- God is faithful. He gives us our daily bread. He delivers us from evil. And when we must endure evils, he has given us his promise that he is working even those for the good of those who love him (Romans 8:28).
- Around 700 B.C., God spoke through Ezekiel, “ I will raise up over them one shepherd, and he will tend them. My servant David will tend them, and he will be their shepherd.” By that time, King David had been dead for over 200 years. By promising “My servant David will tend them,” God is looking ahead about 700 years. Remember what the people shouted on Palm Sunday, “Hosanna to the Son of David. Blessed is the coming kingdom of our father David!” (See especially Mark 11:10). Jesus is this second “David.” The Good Shepherd. He is the one who seeks the lost, brings back the strays, binds up the injured and strengthens the weak. He did all this by taking the worst for us. Jesus, the Good Shepherd, was also the Lamb of God who took the sins of the world—he gave his Word to call his flock out of the darkness of the world to the light of his love. He leads and shepherds us away from selfishness and sinfulnesss, to his path of righteousness—to be like him. Because of our broken human nature, it’s a rough road. Like sheep, we are good at finding trouble. Think of those twelve disciples—they were good at finding trouble. It doesn’t stop Jesus—who suffered for us—but now sits at his Father’s right hand, interceding for us. He leans over to his Father and says—”George is praying for help. He’s struggling with health. Let’s give him healing. Molly is praying because she’s always afraid and confused by everything she sees. Let’s send a Christian friend to remind her that we’re here. Many of my people are crying out because of everything that’s going on in the world. Let’s bless them through these hardships. Let’s use these things to destroy their faith in the worldly so they turn to us. And at the right time—we’ll bring an end to the confusion.”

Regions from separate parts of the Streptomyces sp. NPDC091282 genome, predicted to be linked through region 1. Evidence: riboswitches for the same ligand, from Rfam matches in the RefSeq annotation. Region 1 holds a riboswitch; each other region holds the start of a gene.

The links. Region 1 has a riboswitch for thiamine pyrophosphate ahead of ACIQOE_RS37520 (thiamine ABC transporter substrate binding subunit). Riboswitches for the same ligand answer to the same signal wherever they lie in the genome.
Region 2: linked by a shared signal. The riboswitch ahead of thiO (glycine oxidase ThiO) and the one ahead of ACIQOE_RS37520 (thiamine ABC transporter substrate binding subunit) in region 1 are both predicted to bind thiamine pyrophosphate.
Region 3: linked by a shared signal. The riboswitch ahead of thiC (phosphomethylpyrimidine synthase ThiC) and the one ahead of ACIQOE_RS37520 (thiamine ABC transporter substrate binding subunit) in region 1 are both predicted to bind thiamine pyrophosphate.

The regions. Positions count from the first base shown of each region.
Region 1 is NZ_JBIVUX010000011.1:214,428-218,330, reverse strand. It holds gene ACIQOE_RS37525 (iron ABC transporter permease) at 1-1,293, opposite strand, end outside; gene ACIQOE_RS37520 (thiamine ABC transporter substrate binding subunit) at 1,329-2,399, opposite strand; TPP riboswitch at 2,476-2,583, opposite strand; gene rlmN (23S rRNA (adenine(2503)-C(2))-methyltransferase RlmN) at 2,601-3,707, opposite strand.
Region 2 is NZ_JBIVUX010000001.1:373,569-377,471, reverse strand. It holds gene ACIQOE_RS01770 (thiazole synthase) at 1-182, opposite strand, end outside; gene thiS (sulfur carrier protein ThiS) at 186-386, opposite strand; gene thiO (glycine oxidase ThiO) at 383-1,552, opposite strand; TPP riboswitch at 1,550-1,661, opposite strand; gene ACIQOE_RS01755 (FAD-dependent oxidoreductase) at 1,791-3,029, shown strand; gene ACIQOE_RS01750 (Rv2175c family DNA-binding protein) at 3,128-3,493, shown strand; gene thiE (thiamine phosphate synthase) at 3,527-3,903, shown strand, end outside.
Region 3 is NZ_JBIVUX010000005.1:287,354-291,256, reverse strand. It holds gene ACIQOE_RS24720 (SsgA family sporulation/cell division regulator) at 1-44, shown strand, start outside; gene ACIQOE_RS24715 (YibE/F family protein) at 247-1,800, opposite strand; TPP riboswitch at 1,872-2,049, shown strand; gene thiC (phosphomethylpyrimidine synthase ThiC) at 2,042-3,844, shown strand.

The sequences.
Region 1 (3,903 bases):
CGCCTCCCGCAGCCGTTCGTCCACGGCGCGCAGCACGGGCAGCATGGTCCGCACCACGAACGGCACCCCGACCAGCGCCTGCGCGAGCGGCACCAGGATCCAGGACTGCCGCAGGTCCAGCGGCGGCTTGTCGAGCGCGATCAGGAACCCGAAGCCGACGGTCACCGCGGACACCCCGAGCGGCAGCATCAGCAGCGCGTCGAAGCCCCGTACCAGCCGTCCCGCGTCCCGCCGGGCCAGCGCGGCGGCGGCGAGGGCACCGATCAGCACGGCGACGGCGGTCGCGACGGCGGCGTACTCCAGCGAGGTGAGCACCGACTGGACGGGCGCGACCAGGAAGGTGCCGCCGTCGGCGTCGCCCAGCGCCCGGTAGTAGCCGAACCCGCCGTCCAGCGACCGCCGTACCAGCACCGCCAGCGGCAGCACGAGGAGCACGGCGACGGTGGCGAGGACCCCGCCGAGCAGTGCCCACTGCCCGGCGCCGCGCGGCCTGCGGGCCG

- This is the Shepherd we have—Jesus Christ our King, who will not deceive us, who will not fail us, who has already won the victory for us—and has his place prepared for us.